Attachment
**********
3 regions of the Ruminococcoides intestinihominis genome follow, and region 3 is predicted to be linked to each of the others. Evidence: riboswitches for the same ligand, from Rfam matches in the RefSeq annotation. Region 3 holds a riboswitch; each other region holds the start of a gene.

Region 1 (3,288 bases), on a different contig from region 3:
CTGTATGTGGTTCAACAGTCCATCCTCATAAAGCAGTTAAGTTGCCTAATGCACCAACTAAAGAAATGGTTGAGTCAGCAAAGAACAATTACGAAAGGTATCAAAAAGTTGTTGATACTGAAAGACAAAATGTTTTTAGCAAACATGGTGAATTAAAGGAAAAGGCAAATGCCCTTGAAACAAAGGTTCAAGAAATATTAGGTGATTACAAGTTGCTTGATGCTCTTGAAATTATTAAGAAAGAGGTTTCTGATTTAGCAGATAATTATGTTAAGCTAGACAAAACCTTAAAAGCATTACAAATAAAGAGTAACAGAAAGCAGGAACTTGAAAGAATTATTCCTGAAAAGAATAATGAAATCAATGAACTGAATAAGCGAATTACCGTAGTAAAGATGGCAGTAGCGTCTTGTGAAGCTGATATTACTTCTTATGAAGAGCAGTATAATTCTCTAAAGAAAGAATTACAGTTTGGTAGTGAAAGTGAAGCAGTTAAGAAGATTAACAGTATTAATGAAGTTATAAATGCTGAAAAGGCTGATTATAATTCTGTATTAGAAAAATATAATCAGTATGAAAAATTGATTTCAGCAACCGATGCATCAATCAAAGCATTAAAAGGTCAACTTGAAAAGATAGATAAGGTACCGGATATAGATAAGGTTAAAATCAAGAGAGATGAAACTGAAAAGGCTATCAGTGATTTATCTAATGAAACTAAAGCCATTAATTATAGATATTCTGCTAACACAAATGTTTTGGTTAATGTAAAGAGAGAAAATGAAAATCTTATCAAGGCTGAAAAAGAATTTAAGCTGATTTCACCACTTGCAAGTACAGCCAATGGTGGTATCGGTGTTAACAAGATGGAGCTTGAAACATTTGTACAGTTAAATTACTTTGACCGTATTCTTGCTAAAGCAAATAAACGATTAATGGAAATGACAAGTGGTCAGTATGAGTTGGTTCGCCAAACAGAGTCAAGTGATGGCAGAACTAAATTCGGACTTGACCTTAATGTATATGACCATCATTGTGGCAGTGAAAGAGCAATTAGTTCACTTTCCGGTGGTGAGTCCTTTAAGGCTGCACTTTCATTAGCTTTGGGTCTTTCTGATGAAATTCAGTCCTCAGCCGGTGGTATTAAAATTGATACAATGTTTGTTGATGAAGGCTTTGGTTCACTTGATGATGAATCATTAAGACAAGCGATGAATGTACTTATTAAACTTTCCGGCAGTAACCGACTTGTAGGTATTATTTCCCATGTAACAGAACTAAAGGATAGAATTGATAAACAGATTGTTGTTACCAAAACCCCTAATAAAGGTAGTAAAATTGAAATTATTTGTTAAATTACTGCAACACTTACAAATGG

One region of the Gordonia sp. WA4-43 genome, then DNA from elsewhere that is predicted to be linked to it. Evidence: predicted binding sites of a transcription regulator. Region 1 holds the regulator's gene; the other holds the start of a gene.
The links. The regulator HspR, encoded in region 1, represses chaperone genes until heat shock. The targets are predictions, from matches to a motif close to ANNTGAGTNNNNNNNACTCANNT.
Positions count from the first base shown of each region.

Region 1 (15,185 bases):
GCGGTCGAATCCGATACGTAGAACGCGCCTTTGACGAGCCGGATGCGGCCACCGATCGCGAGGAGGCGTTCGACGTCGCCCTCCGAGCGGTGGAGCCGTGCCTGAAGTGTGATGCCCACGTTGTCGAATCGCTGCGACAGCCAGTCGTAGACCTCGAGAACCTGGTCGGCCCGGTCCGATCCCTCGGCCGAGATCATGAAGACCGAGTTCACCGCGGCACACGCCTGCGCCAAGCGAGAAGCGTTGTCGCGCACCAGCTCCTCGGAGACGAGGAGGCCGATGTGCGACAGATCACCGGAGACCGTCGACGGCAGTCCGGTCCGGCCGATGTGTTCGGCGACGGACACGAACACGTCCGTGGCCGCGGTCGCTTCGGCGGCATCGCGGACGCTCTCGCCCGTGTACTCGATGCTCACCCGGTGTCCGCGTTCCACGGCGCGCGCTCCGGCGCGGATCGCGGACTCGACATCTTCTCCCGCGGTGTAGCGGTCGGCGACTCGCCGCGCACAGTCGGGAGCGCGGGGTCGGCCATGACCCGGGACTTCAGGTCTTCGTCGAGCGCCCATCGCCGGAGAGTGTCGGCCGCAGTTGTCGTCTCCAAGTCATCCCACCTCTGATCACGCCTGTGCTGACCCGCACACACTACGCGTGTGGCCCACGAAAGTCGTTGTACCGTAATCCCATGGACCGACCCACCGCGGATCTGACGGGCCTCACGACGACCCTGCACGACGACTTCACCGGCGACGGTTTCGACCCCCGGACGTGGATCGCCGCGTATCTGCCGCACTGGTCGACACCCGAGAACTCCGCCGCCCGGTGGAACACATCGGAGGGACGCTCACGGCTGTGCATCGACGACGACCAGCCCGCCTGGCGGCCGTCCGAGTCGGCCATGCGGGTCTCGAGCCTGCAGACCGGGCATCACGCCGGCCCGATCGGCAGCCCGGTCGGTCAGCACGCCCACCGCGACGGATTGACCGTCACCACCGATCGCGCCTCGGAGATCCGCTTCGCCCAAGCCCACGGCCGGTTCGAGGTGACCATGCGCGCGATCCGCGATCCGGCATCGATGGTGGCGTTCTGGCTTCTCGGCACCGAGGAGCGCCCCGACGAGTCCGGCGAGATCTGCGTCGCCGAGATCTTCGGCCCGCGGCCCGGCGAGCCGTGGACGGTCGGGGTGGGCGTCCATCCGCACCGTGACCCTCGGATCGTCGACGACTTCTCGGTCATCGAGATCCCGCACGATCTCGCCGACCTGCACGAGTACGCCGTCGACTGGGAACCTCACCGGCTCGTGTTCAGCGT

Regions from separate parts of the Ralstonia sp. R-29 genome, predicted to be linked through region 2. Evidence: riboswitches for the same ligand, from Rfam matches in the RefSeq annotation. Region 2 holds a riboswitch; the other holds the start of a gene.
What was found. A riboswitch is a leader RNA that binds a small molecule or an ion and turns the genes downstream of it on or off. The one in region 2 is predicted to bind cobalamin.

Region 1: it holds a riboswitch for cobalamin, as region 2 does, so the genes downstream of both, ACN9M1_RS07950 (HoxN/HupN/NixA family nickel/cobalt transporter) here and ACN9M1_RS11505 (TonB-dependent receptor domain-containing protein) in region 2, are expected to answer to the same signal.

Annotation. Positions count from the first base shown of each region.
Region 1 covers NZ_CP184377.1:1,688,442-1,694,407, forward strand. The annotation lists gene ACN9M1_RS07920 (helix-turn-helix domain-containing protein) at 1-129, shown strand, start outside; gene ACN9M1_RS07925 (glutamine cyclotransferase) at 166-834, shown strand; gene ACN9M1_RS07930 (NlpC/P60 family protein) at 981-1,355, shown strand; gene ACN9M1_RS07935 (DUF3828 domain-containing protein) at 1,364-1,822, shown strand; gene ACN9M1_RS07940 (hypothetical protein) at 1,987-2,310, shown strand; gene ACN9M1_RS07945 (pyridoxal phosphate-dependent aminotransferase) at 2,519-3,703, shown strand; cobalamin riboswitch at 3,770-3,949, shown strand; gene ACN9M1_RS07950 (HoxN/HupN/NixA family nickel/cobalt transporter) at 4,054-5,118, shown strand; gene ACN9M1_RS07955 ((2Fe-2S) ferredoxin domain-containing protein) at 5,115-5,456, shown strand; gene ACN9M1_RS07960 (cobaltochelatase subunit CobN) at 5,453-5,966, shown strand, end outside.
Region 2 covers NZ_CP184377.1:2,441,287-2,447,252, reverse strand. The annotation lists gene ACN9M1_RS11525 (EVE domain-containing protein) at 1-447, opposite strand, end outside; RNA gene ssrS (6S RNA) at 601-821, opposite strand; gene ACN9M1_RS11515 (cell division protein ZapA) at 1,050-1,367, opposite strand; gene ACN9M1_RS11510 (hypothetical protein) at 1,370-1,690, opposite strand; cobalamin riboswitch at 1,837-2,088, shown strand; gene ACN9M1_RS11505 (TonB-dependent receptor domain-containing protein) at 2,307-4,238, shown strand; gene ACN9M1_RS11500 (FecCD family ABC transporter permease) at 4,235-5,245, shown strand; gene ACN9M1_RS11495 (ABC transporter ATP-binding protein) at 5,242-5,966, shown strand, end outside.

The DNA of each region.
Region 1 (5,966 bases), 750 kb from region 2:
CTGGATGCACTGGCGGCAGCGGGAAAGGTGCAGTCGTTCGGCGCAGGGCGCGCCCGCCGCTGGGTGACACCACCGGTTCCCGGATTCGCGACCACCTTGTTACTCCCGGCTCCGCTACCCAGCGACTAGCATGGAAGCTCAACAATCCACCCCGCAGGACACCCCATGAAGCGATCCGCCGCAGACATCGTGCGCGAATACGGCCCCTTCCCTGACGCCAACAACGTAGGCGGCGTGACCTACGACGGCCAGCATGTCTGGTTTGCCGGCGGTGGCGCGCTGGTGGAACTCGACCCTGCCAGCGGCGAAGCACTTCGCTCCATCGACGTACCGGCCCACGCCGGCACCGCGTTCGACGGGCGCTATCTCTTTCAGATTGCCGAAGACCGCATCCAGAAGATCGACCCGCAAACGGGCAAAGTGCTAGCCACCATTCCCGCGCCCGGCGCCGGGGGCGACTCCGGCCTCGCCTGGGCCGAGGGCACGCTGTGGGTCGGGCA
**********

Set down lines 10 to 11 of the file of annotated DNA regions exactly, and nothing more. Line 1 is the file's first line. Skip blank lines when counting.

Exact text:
What was found. A riboswitch is a leader RNA that binds a small molecule or an ion and turns the genes downstream of it on or off. The one in region 2 is predicted to bind cobalamin.

Region 1: it holds a riboswitch for cobalamin, as region 2 does, so the genes downstream of both, ACN9M1_RS07950 (HoxN/HupN/NixA family nickel/cobalt transporter) here and ACN9M1_RS11505 (TonB-dependent receptor domain-containing protein) in region 2, are expected to answer to the same signal.